December 30, 2014 | The Economic Times

Bharti Airtel withdrew its controversial VoIP tariff plan that would have made voice calls on services such as Skype and Viber more expensive in the face of a public outcry and a possible nudge from the regulator.

The company, which had last week introduced higher tariffs for voice calls made over the Internet by prepaid subscribers, said on Monday it had decided not to implement the launch of its VoIP (voice over Internet protocol) packs in view of news reports that the Telecom Regulatory Authority of India (Trai), would shortly issue a consultation paper on such OTT (over-the-top) services.

"Gopal Vittal (Airtel's India CEO) met with Trai chairman to understand OTT consultation process," said the company spokesperson.

"He then decided not to introduce VoIP," the spokesperson added. Trai will issue the consultation paper next month.

The regulator was examining the new price pack to assess whether it was in conformity with its 'Tariff Order', which forbids discriminatory and non-competitive pricing. One of the charges levelled against the VoIP plan was that it was discriminatory in nature as it forced users of Skype, Viber and similar services to pay more. But with Airtel withdrawing the plan, Trai will not pursue the issue further.

"I have always maintained that charging separately for VoIP calls breaches net neutrality. However, the mere fact that it breaches net neutrality doesn't make it illegal in the country as we have no laws on the issue. It would become a legal is issue only if the tariff violated the Tariff Order," Trai chairman Rahul Khullar told ET.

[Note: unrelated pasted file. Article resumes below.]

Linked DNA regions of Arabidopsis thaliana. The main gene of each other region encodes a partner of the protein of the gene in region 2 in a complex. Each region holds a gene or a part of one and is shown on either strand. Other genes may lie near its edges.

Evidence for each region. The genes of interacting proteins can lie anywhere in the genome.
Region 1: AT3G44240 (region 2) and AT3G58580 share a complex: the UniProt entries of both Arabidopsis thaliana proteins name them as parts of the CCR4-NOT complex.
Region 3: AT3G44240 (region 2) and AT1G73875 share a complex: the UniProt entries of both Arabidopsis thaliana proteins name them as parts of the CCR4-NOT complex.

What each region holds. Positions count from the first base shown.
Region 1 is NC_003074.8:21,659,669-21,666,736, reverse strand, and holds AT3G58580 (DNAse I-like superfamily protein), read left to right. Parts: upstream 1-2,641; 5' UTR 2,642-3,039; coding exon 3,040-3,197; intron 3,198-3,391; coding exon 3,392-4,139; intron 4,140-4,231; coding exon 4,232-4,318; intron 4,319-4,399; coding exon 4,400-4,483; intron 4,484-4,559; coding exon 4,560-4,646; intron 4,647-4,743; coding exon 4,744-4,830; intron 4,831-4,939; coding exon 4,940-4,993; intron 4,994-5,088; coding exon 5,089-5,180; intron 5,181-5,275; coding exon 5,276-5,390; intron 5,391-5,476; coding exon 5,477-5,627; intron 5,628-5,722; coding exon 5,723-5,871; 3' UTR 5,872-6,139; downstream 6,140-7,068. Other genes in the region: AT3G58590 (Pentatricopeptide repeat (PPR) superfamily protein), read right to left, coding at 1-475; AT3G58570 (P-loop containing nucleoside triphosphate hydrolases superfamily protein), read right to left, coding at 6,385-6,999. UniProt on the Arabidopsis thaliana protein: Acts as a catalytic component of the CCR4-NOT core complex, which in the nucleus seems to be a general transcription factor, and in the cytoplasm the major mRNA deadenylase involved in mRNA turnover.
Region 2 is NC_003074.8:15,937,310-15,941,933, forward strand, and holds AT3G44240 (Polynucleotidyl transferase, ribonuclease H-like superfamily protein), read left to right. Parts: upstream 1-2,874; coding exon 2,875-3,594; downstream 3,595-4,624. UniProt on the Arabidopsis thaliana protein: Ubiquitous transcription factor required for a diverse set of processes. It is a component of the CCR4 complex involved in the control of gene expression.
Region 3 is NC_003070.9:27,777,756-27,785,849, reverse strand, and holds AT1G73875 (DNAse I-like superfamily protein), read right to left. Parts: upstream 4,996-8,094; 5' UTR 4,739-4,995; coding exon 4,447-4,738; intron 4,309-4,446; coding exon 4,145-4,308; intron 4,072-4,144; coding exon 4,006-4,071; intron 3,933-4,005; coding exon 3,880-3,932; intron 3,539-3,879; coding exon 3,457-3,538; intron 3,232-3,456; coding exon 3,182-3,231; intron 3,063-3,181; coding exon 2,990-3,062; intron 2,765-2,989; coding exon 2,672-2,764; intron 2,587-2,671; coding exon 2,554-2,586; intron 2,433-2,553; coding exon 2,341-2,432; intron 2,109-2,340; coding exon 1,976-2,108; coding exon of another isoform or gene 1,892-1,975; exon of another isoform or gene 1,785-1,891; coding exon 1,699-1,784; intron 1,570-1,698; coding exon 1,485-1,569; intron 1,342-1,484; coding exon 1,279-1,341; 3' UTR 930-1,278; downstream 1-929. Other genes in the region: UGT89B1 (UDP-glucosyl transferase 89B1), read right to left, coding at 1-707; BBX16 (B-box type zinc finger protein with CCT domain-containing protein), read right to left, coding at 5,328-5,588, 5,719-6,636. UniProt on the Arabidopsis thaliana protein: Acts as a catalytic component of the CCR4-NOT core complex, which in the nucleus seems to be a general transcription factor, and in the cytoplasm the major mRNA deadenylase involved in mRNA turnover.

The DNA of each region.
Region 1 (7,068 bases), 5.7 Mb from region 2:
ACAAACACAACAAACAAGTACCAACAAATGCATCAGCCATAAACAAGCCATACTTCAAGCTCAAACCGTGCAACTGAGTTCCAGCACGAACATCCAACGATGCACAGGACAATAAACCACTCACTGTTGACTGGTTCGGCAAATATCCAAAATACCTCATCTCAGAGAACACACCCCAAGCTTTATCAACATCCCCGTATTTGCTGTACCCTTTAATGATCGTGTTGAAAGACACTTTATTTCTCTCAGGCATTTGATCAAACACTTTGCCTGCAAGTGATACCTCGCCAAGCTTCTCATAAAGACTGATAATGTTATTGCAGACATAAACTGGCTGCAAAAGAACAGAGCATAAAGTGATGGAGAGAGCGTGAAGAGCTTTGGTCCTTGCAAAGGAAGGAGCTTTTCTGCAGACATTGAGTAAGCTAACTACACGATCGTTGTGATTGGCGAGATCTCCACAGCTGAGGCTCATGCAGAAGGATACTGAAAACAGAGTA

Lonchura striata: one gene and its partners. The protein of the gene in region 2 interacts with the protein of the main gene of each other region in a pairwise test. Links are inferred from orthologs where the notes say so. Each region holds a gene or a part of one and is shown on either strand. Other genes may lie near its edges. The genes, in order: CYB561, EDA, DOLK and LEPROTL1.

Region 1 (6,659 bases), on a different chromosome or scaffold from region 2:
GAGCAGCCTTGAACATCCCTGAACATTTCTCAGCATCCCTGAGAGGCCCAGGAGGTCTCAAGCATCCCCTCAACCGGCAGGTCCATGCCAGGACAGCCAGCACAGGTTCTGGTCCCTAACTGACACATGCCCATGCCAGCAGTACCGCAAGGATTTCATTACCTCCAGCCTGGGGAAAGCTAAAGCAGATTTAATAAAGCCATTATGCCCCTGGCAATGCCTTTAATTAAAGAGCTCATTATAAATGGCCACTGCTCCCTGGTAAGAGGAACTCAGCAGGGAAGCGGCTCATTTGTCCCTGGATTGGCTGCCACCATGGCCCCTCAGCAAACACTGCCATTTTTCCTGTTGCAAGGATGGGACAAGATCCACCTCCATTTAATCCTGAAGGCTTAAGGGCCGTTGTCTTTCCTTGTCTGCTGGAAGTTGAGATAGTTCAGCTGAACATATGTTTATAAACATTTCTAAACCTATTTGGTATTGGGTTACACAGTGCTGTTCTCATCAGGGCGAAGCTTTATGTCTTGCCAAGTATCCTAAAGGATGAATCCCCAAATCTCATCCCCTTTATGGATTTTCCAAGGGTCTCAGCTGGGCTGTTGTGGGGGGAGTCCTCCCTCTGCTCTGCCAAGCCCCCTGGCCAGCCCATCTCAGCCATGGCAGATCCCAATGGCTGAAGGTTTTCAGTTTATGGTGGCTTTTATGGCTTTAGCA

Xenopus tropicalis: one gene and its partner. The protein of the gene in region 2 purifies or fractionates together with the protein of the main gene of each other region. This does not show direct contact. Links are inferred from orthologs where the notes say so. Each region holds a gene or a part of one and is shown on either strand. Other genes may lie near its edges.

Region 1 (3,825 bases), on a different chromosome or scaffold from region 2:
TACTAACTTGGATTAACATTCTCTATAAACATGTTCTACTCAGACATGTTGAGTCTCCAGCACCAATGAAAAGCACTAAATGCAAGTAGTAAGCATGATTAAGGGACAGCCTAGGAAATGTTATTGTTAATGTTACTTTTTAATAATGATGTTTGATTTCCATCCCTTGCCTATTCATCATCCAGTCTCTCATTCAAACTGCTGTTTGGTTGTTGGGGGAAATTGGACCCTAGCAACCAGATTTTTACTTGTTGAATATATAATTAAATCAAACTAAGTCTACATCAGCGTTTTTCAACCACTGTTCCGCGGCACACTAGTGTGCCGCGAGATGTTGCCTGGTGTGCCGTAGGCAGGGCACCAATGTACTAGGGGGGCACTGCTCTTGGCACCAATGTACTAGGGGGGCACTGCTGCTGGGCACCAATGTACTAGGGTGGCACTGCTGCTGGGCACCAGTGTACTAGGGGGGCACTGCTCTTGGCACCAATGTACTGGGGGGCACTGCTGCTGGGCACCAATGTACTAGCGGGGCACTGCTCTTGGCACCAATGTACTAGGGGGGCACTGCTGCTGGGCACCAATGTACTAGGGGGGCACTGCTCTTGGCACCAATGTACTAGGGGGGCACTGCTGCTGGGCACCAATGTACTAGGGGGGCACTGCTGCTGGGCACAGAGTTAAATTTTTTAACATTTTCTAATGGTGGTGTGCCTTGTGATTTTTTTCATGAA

The company's move last week to hike rates for voice calls made over the internet by four times and make it much more expensive than internet browsing had prompted a huge consumer backlash on social media and other platforms, a factor that industry experts said played a role in the controversial tariff plan being rolled back. "Social media poses unique challenges to established brands in today's world and the public outburst on the media would be one of the reasons why the company decided to take this off the shelf," said Mahesh Uppal of Com First India, a telecom consultancy.

A call for protests over Airtel's move on a website was shared more than 20,000 times on Facebook and Twitter. The company was even called 'evil Santa' by many users, who even suggested asking the hacker group Anonymous to protest against Airtel's move. But the telco's decision to withdraw the VoIP price plan was met with a muted response on social media and the blogosphere as there was apprehension that this was only a temporary reprieve and that it was waiting for the regulator's recommendation on the matter.

According to industry sources, the public protest and social media backlash has also resulted in Idea Cellular and Vodafone junking their original plan of following Airtel's move to hike VoIP rates. The two companies declined to comment upon the matter.

Airtel's aborted move to charge differential rates for browsing and VoIP calls throws the spotlight once again on net neutrality, the principle that service providers will treat all data on the internet equally and not impose differential pricing or discriminate among users, content sites, apps and platforms.

"The company's VoIP strategy clearly violated net neutrality as it differentiated between two types of internet services. It is inconsistency of regulation which provides an excuse for violating net neutrality," said Uppal. Airtel had previously defended its higher tariff package on the ground that it had made investments of over Rs 140,000 crore and paid Rs 50,000 crore to the government in terms of levies.